In Twelfth Night, the dialogue that is spoken by Shakespeare’s character of Orsino is melancholic in nature, expounding on the difficulty of love and of being loved. Orsino’s emotional conflict is transposed onto the film’s images, suggesting ideas of welcome and acceptance. Simultaneously, the voice-over narration gestures towards a certain ambivalence that is not readily visible. This ambivalence can be discerned across numerous instances in the film. One particular sequence from a BBC documentary, The Colony (Philip Donnellan, 1964), powerfully reverberates with Orsino’s words. In this clip, a Jamaican man says: “Love, love, love. Cause I love you but majority of you don’t love me”.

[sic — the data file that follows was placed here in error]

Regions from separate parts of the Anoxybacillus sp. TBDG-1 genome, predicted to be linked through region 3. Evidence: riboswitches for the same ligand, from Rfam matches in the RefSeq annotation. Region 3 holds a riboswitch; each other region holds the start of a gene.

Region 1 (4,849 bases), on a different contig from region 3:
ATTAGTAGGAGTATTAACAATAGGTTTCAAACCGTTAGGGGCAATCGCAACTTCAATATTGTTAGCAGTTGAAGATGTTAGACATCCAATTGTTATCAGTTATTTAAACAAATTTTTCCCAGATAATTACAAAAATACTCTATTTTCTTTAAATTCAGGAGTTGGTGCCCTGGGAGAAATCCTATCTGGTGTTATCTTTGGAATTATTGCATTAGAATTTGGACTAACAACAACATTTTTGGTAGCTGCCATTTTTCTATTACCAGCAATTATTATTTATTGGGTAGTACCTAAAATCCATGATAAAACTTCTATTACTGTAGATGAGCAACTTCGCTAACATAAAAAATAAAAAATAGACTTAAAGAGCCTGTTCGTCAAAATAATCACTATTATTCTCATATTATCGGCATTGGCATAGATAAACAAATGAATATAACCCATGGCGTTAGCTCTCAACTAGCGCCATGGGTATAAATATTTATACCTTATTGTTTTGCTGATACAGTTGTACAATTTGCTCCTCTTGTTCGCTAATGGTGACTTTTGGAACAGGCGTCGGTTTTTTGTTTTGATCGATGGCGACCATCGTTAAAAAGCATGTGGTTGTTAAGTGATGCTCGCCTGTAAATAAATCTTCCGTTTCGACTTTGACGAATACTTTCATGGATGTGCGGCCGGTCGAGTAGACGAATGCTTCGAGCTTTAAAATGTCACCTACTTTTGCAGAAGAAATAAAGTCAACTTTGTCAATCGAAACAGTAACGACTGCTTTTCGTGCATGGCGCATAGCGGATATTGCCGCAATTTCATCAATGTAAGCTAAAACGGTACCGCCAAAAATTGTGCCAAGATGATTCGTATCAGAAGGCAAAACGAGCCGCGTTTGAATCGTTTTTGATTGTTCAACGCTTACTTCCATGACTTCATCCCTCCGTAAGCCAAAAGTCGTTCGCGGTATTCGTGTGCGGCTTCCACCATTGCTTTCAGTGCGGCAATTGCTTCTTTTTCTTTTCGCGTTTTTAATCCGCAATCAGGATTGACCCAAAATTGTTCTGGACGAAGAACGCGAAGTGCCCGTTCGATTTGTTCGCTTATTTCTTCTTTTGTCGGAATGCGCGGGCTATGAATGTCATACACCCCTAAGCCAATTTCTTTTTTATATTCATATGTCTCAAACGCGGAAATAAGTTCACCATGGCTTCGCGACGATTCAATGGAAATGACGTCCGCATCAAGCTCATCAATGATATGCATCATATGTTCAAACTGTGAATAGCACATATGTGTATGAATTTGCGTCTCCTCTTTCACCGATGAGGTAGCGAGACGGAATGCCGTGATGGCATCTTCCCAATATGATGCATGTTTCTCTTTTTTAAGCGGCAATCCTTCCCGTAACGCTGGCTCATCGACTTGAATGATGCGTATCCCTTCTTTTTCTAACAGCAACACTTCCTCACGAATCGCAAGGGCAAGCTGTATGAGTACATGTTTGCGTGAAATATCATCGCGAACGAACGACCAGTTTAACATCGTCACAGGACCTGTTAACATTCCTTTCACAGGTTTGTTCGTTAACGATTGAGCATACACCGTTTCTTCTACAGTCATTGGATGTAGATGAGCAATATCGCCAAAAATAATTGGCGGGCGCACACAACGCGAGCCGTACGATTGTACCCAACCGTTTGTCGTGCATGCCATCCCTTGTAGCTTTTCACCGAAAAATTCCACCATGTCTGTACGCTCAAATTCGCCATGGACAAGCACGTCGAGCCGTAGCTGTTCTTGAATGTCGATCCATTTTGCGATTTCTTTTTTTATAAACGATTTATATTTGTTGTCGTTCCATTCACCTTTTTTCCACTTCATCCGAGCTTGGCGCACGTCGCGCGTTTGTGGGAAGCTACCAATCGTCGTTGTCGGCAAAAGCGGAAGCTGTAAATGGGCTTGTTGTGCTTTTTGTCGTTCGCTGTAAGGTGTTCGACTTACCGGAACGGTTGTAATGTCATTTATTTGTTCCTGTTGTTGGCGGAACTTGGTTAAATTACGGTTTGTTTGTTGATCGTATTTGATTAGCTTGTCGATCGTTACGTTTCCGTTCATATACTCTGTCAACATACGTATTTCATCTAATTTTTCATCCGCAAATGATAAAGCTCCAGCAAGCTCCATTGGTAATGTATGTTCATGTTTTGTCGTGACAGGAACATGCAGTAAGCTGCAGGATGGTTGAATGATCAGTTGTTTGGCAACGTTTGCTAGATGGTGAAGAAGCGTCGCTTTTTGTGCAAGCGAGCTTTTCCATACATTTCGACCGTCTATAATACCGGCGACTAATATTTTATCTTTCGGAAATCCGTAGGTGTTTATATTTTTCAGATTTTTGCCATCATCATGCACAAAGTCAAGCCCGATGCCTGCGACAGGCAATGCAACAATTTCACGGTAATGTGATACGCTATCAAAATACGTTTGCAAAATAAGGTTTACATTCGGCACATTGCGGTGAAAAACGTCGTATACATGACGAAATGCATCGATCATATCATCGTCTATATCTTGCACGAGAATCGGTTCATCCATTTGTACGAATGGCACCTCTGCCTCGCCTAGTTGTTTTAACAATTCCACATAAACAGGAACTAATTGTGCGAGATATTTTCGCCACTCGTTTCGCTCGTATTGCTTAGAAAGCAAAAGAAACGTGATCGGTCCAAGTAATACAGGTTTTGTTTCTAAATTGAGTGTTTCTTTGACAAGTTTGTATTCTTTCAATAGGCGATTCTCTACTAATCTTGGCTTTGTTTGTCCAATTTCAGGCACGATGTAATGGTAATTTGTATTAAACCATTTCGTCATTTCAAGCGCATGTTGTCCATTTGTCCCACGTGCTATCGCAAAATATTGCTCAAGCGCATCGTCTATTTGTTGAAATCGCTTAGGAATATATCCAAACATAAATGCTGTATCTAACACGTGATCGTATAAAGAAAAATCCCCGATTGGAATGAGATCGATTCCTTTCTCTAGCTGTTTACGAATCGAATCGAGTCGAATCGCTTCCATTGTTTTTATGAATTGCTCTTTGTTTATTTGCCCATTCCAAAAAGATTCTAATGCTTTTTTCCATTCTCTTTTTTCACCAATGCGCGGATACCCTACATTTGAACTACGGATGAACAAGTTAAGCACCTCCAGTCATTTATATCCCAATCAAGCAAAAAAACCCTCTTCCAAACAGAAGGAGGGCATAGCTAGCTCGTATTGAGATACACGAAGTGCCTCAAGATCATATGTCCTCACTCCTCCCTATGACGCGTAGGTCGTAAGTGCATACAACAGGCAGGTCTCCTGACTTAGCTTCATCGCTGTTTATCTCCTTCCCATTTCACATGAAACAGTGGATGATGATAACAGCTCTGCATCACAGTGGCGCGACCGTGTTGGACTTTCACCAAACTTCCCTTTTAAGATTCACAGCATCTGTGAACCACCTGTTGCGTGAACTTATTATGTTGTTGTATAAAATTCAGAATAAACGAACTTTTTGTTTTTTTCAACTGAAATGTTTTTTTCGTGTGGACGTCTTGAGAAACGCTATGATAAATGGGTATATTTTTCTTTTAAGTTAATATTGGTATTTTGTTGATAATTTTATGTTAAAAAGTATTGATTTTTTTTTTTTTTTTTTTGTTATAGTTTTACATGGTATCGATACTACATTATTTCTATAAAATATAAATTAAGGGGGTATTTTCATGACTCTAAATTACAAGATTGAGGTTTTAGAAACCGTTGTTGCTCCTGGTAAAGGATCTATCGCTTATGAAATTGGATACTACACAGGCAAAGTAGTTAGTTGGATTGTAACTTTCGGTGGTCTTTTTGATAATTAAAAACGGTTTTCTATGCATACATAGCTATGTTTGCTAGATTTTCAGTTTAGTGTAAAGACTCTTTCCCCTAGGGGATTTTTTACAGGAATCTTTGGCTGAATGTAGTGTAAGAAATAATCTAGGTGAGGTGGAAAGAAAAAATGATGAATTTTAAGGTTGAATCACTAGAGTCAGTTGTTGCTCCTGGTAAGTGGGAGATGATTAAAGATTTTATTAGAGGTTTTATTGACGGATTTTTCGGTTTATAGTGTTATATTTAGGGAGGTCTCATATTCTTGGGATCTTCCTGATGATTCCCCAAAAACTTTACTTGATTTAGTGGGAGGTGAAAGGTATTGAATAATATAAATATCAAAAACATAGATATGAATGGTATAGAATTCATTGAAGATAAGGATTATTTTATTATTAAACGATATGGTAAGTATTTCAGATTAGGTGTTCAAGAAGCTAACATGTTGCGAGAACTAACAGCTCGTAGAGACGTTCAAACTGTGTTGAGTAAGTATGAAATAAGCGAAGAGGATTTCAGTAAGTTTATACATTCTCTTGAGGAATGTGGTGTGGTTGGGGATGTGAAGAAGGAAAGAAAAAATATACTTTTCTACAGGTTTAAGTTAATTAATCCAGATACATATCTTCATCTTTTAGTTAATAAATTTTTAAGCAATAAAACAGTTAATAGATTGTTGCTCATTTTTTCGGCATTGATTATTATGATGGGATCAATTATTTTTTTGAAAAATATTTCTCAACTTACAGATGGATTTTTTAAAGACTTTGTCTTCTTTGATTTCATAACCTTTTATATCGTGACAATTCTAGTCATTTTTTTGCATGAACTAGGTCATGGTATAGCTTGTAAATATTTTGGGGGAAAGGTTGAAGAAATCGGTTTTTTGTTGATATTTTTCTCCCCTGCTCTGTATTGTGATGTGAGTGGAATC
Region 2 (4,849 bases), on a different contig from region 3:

To recall Corrigan’s words on the essay film, we might say that the ambivalent tenor of Akomfrah’s film is the mark of an ‘unsettled subjectivity’ in its displaced form. His juxtaposition of multiple medial components exudes both the potentialities and the limitations of the existing archive to convey the story of arrival and settlement. The film’s play between absence and presence also dovetails with Chow’s Derridean-inflected notion of remains. Often, the landscape-based imagery of Alaska that permeates the film features just one or two figures. Such imagery expresses a profound sense of isolation, corresponding to experiences of migrant settlement in ways that cannot be conveyed through recourse to the archive alone. As mentioned previously, some of the Alaskan imagery also involves shots of a hooded figure travelling across the river by boat. During these moments, we either assume the point-of-view of the traveller or we observe hooded figures gazing out from the river. These sequences evoke the sensation of journeying itself. That sense of journeying does not manifest itself in the existing archive (the latter features long shots of boats arriving into British ports). And yet, these sequences are hardly fixed in their meaning. Their abstract quality signals the impossibility of ever completely recovering and depicting how the past might have felt for those living through it. Nonetheless, aspects of a largely oral narrative from the past can take on the status of presence in reconfigured form, much like the scene from Handsworth Songs that I described at the start of this article. [66] As a result, absence is never fully materialised in this film. The Alaska sequence gesticulates towards remembrance and forgetting in the same moment. In conjuring up the past as sensation (primarily through the use of expressionistic and other abstract means), Akomfrah immediately raises the possibility of never being able to remember at all. The journey itself and the subsequent ‘tug-of-war’ between belonging and not belonging and being settled or unsettled becomes part of the emotional textures of this narrative, echoing other essayistic and scholarly accounts of the diaspora within a transnational framework. Historically speaking, the profound disjuncture that was experienced by post-war migrants as British ‘citizens’ and the racialised hostility that they encountered upon their arrival suggested that one could not be both Black and British at the same time. That tension is the historical ground upon which a similar ‘tug-of-war’ has been enacted across generations.